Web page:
Friday, May 9, 2014

Window on Eurasia: A Central Asian Echo of Putin’s Anschluss of Crimea

Paul Goble

            Staunton, May 9 – Even more than Russia’s invasion of Georgia in August 2008, which involved two famously “frozen” conflicts,” President Vladimir Putin’s Anschluss of Crimea is leading some in other post-Soviet countries to conclude that the 1991 borders are no longer fixed for all time but may be subject to revision.

            Given that almost all the borders in that region were drawn by Stalin and other Soviet leaders to create conflict rather than overcome it, that they were often shifted, and that the 1991 administrative-become-international borders left many peoples “divided,” to use Putin’s term about ethnic Russians, it is not surprising that some have wanted to see them changed.

            But the countries of this region, at the insistence of the international community, generally had accepted that any change in borders could cast doubt on the validity of all of them and destabilize many if not all of the countries involved.  Now, because of Putin’s actions, that appears to be changing, with what could result in potentially disastrous results.

            Yesterday, however, Kurmantay Abiyev, a deputy in the Kyrgyz parliament, told journalists that problems along the Kyrgyzstan-Tajikistan border, which is still being delimited and demarcated, could be “resolved by means of an exchange of territories” between the two countries” (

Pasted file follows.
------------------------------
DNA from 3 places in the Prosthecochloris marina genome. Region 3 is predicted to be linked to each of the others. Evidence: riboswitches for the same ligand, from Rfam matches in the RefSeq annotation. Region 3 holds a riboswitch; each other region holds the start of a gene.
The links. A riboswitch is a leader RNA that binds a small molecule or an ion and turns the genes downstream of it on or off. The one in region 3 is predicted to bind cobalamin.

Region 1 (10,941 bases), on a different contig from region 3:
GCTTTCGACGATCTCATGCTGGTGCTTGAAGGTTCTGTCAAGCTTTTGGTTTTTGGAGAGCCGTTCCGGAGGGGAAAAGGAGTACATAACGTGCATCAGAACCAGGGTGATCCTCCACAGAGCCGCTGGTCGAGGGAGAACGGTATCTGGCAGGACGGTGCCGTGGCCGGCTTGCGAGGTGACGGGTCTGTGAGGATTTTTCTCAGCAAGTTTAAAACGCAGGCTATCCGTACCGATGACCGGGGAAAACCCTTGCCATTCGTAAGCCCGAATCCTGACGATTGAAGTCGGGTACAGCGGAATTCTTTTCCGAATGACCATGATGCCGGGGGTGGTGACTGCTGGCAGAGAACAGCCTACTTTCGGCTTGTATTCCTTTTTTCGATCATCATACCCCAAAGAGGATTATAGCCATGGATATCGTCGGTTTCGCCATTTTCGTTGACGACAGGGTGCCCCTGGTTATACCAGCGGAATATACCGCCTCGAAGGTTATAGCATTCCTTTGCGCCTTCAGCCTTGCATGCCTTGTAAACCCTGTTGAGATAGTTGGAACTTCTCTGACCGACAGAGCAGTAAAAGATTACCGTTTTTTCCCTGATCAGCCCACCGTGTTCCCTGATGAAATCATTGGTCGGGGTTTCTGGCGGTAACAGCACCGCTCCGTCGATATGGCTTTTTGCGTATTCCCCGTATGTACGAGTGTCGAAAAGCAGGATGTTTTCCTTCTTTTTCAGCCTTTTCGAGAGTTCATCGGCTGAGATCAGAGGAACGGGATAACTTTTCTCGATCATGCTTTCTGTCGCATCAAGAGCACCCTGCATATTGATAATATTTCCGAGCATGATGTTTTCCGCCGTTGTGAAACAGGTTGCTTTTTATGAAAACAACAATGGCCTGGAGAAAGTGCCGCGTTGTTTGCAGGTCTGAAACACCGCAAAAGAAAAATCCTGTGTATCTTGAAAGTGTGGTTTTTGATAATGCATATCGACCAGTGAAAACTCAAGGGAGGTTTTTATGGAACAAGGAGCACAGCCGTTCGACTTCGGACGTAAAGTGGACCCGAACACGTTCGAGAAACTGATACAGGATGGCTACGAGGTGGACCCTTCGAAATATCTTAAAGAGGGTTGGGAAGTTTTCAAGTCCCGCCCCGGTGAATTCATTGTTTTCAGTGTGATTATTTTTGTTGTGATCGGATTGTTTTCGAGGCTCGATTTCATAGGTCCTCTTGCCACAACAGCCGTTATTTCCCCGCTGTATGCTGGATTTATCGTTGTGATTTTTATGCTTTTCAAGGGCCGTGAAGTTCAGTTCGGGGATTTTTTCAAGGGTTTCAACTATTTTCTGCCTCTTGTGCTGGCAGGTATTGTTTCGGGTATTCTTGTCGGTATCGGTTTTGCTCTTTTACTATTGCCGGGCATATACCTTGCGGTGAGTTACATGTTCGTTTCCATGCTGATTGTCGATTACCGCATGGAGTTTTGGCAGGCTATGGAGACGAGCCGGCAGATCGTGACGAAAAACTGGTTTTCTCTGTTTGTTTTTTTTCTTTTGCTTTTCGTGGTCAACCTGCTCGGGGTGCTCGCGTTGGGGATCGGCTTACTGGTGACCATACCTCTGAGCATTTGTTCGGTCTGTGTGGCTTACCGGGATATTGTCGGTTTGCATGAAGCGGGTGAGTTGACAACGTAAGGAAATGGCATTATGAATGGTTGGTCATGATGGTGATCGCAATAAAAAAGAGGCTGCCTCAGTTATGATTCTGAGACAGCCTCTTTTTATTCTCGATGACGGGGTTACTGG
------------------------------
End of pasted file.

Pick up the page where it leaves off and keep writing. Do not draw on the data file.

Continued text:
Abiyev said he had proposed to his fellow deputies that they go to the border region and see conditions on the ground rather than try to draw “straight lines” on maps. If they did, he said, they would see that “houses of Kyrgyzes are on the Tajik side and houses of Tajiks are on the Kyrgyz side.” 

            “We can resolve this problem by exchanging parcels of land, giving part to Tajikistan and part to us,” the deputy said, adding that “everything must be conducted according to international standards” in order to “define a straight line.”

            Residents in this frontier region, he said, are concerned “about the delimitation and demarcation of borders, the guaranteeing of security, the absence of potable and irrigation water, and the financing of the region at the level provided to other region.” Unfortunately, “today this God forgotten region has no schools, no hospitals, and no kindergartens.”

            The situation along the Kyrgyzstan-Tajikistan border is somewhat special in that the two sides have not agreed on the demarcation of that line, but the casualness with which the Kyrgyzstan deputy spoke about bringing the political border in line with the ethnic one is nonetheless disturbing.

            That is because there are so many places in this region where ethnic borders and political ones do not correspond, and there is a very real danger that Putin’s actions in Crimea and his claims about the primacy of ethnicity over citizenship are going to lead to a parade of such declarations, a parade that could rival “the parade of sovereignties” in its results.

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